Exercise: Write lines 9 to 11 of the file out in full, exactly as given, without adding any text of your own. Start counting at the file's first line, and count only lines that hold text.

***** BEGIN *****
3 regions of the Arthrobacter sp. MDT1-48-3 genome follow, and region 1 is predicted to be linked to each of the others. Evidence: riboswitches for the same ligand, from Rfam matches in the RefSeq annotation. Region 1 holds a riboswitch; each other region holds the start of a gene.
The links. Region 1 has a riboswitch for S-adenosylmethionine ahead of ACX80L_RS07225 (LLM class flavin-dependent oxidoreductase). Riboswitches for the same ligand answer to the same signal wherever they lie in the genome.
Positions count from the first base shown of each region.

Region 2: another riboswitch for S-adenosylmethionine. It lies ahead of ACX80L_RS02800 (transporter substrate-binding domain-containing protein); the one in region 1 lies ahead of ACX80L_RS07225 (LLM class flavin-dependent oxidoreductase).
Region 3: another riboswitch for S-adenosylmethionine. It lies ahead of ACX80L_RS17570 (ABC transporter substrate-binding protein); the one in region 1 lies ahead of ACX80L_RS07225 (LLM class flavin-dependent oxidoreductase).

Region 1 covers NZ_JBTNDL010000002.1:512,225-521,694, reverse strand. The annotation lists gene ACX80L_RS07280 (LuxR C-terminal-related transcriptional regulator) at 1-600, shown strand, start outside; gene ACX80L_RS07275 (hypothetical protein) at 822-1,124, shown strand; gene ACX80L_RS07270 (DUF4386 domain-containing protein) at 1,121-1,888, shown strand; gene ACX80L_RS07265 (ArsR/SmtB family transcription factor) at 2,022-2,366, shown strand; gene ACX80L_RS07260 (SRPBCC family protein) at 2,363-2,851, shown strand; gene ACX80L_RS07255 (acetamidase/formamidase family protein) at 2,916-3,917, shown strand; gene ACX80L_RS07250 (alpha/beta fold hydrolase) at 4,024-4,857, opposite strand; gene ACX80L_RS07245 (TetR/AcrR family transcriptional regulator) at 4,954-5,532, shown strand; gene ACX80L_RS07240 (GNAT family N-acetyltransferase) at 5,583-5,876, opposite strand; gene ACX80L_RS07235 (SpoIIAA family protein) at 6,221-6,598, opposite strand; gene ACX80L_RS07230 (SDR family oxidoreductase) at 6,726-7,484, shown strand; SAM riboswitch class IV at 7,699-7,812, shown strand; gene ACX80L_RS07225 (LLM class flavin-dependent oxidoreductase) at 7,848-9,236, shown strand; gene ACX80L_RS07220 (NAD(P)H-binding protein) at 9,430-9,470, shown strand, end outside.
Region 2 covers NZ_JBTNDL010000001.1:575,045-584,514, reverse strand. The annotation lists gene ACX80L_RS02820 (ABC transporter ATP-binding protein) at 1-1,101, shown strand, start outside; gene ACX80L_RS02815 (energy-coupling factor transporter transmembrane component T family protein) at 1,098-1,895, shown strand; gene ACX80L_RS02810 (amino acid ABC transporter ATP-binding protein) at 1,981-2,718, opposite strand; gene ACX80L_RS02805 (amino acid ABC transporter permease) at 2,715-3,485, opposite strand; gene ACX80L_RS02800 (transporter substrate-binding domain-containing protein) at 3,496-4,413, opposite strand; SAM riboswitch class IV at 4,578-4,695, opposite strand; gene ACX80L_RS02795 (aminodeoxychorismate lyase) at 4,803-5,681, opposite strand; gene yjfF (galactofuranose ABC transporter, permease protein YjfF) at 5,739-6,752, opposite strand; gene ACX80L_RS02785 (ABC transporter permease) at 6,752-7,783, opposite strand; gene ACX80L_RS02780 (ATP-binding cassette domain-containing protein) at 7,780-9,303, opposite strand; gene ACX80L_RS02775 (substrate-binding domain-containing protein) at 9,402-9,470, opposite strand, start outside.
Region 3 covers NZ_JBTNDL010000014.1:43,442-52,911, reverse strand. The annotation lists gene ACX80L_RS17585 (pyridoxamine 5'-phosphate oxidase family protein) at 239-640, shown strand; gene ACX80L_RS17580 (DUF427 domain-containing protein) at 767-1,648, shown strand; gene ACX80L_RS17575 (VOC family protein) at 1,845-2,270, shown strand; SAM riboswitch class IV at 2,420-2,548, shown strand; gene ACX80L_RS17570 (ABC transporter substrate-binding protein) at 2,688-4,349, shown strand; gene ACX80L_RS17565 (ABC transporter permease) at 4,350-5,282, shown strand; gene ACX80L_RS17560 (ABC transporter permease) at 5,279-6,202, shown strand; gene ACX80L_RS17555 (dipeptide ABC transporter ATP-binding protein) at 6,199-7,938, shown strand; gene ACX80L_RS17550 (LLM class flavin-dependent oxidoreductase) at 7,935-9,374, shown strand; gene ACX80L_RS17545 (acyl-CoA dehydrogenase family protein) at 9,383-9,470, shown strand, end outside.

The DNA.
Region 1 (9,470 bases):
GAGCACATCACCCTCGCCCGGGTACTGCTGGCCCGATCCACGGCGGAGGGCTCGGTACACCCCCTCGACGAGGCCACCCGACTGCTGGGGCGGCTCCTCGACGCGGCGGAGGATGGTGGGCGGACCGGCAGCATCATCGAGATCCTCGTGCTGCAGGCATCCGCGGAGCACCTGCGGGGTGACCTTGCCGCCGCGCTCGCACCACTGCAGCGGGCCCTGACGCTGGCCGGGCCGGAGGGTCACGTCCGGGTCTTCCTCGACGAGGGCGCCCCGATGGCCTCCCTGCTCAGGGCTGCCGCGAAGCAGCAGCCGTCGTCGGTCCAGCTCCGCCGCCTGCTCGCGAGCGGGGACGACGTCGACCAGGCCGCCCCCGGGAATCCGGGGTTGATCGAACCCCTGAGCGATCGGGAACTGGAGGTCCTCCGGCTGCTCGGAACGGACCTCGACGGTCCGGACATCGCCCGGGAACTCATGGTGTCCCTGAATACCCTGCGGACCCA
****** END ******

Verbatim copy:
The DNA.
Region 1 (9,470 bases):
GAGCACATCACCCTCGCCCGGGTACTGCTGGCCCGATCCACGGCGGAGGGCTCGGTACACCCCCTCGACGAGGCCACCCGACTGCTGGGGCGGCTCCTCGACGCGGCGGAGGATGGTGGGCGGACCGGCAGCATCATCGAGATCCTCGTGCTGCAGGCATCCGCGGAGCACCTGCGGGGTGACCTTGCCGCCGCGCTCGCACCACTGCAGCGGGCCCTGACGCTGGCCGGGCCGGAGGGTCACGTCCGGGTCTTCCTCGACGAGGGCGCCCCGATGGCCTCCCTGCTCAGGGCTGCCGCGAAGCAGCAGCCGTCGTCGGTCCAGCTCCGCCGCCTGCTCGCGAGCGGGGACGACGTCGACCAGGCCGCCCCCGGGAATCCGGGGTTGATCGAACCCCTGAGCGATCGGGAACTGGAGGTCCTCCGGCTGCTCGGAACGGACCTCGACGGTCCGGACATCGCCCGGGAACTCATGGTGTCCCTGAATACCCTGCGGACCCA